French Culture – The latest news from France Posted by Tim Hildreth on Sep 17, 2019 in Business, Culture, Music, News
One of the ways that I keep my French up is by watching the news from France. It’s a good way for me to practice my language skills, to keep up with what’s happening, and to feel closer to the people and places that still occupy a big place in my heart. A few stories caught my attention this week that I thought I would share with you.
Le Mont d’Or
I’ve known for years that the arrival of the Beaujolais nouveau in November is a big event in France. What I didn’t know was that there is un fromton (slang term from fromage) that has its own coming out.
Le Mont d’Or (or the Vacherin Mont d’Or) is un fromage (a cheese) from the Haut-Daubs region near Switzerland in eastern France. Le fromage has a unique woody and resinous taste which comes from its boite d’épicéa (spruce box, which also smooshes the half-cured curds when they’re added which also gives the cheese a bumpy look that some say remind them of the local mountains that surround its home!). Uniquely, le fromage is only available du 10 septembre au 10 mai (from September 10th to May 10th).
To learn more you can watch a short reportage (news story) from FranceTVinfo here [Remember: as we’ve discussed recently you can use the video and the summary to practice your listening and reading comprehension].
One lucky rooster
For over two years now Maurice, un coq français de l’île d’Oléron (a French rooster on the Isle of Oléron), and his owner have been locked in battle with des voisins (some neighbors) over le chant de Maurice (Maurice’s crowing).
Les voisins – city folk “from away” who only come for vacation – didn’t appreciate having their early mornings disrupted by le chant matinal du coq (the morning crowing of the rooster).
This latest ‘attack’ on French rural life and culture was too much for the locals. Well, happily a judge agreed with them and Maurice and his owner have won their case against the neighbors and can keep living – and crowing – together.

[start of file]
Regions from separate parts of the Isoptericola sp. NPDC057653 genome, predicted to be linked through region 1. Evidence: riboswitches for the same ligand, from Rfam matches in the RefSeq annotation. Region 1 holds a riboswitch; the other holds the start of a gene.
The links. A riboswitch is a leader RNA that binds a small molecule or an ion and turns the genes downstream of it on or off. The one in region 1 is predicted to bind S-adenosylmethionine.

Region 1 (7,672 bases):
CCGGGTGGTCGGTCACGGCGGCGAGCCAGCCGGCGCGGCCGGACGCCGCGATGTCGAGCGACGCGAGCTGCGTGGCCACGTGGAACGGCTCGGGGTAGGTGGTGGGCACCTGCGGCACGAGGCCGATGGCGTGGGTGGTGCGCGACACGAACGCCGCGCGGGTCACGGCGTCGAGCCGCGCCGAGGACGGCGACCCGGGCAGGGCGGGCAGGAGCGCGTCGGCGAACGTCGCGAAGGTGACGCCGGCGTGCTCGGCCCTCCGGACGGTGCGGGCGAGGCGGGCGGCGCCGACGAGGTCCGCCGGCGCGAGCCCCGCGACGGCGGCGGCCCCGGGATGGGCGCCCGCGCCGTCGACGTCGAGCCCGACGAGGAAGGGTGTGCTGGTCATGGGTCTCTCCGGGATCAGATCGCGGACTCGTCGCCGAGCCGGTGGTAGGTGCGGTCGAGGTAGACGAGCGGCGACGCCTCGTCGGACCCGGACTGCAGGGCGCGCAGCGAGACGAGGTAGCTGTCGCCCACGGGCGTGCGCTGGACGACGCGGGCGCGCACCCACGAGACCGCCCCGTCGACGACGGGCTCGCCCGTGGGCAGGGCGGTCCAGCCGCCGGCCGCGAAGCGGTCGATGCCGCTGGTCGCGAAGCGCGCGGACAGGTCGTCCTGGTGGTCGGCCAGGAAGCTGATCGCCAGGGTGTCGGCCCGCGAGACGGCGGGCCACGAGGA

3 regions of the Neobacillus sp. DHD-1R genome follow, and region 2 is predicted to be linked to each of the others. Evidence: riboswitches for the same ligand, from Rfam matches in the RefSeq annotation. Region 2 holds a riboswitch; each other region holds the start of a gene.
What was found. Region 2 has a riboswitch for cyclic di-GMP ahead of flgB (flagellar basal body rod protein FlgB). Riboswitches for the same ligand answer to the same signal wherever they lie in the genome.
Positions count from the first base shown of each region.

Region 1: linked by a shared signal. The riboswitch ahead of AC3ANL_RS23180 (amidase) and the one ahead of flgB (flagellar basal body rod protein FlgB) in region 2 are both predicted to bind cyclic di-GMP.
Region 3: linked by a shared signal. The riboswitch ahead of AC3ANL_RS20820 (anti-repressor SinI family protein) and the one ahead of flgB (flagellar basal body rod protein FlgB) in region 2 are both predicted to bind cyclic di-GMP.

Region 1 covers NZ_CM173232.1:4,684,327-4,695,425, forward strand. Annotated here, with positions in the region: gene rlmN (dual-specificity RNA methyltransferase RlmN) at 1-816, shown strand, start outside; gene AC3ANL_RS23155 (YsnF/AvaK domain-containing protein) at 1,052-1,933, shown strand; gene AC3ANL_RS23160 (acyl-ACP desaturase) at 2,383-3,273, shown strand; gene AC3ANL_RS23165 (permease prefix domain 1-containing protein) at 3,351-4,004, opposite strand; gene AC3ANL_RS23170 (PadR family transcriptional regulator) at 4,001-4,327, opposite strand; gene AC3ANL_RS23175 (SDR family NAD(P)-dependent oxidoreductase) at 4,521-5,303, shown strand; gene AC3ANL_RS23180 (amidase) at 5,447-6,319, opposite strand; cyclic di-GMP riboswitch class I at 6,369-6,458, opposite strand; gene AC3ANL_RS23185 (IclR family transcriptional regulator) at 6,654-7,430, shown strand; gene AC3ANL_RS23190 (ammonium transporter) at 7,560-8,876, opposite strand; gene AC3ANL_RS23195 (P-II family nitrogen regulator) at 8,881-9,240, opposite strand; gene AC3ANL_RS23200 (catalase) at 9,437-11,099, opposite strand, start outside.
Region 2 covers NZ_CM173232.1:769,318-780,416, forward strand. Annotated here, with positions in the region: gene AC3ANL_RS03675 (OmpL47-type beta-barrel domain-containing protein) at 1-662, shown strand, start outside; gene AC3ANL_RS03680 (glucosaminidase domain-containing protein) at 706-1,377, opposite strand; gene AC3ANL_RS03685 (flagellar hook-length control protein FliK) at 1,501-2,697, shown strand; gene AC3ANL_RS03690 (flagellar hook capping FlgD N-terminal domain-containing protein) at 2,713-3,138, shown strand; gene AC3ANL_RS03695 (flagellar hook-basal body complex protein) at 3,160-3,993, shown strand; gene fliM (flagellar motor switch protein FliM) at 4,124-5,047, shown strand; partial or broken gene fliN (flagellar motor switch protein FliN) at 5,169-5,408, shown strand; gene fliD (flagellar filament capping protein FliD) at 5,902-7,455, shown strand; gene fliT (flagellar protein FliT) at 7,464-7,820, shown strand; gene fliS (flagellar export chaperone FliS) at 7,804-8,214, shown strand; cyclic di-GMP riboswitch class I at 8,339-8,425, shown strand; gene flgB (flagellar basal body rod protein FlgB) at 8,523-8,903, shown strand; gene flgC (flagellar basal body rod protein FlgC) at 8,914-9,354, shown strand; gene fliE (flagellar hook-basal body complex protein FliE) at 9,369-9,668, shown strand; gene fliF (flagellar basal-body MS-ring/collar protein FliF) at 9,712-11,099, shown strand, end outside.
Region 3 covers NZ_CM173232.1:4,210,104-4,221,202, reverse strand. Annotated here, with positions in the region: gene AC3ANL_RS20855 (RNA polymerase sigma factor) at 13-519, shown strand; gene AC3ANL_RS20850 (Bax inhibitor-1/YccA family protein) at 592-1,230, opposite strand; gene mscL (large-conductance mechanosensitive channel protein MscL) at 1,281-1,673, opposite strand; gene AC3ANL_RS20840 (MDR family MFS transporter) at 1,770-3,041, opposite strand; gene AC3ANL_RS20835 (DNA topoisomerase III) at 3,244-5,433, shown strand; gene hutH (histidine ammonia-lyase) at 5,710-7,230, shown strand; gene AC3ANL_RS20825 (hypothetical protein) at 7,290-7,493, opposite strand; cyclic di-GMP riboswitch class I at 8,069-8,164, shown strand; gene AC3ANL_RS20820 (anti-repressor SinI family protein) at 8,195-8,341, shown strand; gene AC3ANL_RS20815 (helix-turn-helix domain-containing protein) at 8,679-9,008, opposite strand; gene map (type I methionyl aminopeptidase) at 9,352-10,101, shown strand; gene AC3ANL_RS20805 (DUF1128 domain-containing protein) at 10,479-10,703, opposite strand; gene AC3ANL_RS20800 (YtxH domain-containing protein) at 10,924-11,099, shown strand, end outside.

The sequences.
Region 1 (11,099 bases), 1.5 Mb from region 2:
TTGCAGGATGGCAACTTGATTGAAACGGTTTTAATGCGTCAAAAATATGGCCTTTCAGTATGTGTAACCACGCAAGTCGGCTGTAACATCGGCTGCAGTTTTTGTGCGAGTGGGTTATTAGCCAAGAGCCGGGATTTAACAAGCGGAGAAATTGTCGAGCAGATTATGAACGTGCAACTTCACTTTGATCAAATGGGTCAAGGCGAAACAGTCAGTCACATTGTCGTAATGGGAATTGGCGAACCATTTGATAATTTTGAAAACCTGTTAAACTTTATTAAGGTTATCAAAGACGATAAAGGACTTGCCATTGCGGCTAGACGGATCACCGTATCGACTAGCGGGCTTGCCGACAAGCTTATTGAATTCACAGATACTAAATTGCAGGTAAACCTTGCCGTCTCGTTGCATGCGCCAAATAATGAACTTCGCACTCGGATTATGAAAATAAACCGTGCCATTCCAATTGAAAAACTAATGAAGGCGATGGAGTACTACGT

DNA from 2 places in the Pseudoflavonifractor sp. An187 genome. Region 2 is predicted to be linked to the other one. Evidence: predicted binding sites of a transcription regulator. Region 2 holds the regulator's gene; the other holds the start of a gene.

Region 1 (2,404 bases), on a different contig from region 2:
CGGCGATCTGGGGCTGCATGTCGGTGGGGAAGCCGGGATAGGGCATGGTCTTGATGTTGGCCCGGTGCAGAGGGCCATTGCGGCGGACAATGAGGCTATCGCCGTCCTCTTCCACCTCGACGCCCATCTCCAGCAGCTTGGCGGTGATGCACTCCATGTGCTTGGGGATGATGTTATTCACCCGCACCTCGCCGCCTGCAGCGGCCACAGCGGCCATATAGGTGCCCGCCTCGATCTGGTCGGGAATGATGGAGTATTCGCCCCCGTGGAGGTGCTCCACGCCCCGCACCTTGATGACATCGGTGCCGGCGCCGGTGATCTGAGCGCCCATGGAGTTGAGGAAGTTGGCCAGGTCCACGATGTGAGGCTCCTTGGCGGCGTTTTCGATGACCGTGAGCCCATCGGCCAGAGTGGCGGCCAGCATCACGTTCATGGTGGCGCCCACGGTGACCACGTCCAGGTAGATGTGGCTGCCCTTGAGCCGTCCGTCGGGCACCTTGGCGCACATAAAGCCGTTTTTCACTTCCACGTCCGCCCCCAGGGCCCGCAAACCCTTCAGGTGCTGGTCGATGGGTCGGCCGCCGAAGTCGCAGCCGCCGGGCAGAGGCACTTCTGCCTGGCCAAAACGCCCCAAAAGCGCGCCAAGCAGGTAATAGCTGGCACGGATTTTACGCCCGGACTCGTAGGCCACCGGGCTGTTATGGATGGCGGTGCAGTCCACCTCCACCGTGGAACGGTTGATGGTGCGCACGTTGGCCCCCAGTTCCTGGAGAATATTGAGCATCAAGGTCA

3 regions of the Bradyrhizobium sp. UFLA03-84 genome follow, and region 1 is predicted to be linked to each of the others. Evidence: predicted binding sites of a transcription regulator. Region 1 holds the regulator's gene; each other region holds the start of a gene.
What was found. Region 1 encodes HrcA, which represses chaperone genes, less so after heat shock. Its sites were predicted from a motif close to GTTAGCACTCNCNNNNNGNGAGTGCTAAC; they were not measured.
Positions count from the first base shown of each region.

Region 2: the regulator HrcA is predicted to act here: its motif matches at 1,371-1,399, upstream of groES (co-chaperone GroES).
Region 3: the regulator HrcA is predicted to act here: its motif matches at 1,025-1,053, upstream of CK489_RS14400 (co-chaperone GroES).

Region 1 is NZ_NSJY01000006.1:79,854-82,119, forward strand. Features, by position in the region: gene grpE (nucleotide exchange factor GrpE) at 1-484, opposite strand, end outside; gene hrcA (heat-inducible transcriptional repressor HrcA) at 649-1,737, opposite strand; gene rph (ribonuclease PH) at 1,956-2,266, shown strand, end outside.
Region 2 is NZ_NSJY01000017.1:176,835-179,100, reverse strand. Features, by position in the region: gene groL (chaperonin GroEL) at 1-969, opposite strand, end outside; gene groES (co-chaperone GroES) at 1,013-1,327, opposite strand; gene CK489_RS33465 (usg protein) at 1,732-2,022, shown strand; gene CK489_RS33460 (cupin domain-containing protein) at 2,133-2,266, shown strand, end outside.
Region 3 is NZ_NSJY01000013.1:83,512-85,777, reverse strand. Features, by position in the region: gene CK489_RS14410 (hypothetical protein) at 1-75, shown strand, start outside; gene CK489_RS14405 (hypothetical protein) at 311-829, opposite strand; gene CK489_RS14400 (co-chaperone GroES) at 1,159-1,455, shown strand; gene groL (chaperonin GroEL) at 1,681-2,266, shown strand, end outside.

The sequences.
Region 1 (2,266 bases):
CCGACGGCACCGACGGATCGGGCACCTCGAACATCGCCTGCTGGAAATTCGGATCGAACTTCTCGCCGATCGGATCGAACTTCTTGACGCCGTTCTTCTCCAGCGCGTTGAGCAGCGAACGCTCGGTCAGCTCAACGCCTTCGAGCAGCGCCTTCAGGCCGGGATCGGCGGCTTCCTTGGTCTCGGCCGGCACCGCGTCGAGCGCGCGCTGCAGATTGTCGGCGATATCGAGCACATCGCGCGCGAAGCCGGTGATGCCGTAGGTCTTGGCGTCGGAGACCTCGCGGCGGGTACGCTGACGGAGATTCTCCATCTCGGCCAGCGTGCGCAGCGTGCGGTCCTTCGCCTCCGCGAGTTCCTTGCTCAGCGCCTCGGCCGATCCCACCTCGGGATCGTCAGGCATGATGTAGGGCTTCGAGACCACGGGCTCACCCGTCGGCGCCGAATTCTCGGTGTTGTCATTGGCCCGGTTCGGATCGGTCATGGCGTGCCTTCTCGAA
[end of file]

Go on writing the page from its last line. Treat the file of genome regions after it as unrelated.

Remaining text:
There used to be a joke that la rentrée scolaire was also la rentrée des grèves (back to school meant back to striking), because it often seemed that strikes increased in the fall. Well, the current grèves of workers from the RATP (supporting Paris’s Métro system) are no joke. The last weeks have seen nightmare commutes for workers in and around the city.
Striking over a planned reform of the age des retraites (retirement), les grévistes (strikers) se plaignent aussi “des conditions de travail difficile, avec des risques pour leur santé et des plages horaires trop longues pouvant aller jusqu’à 13 heures” (are also complaining about difficult working conditions, health risks, and long shifts that can be as long as 13 hours).
Those affected by the strikes don’t seem very sympathetic. The current retirement age of 52 is much younger than workers in the private sector and as one traveler shared: “ils ont déjà plein de privilèges donc au bout d’un moment, il faut arrêter. Il y a des boulots plus pénibles que conducteur de métro” (They’ve got tons of benefits, at some point enough is enough. There are tougher jobs than driving a subway).
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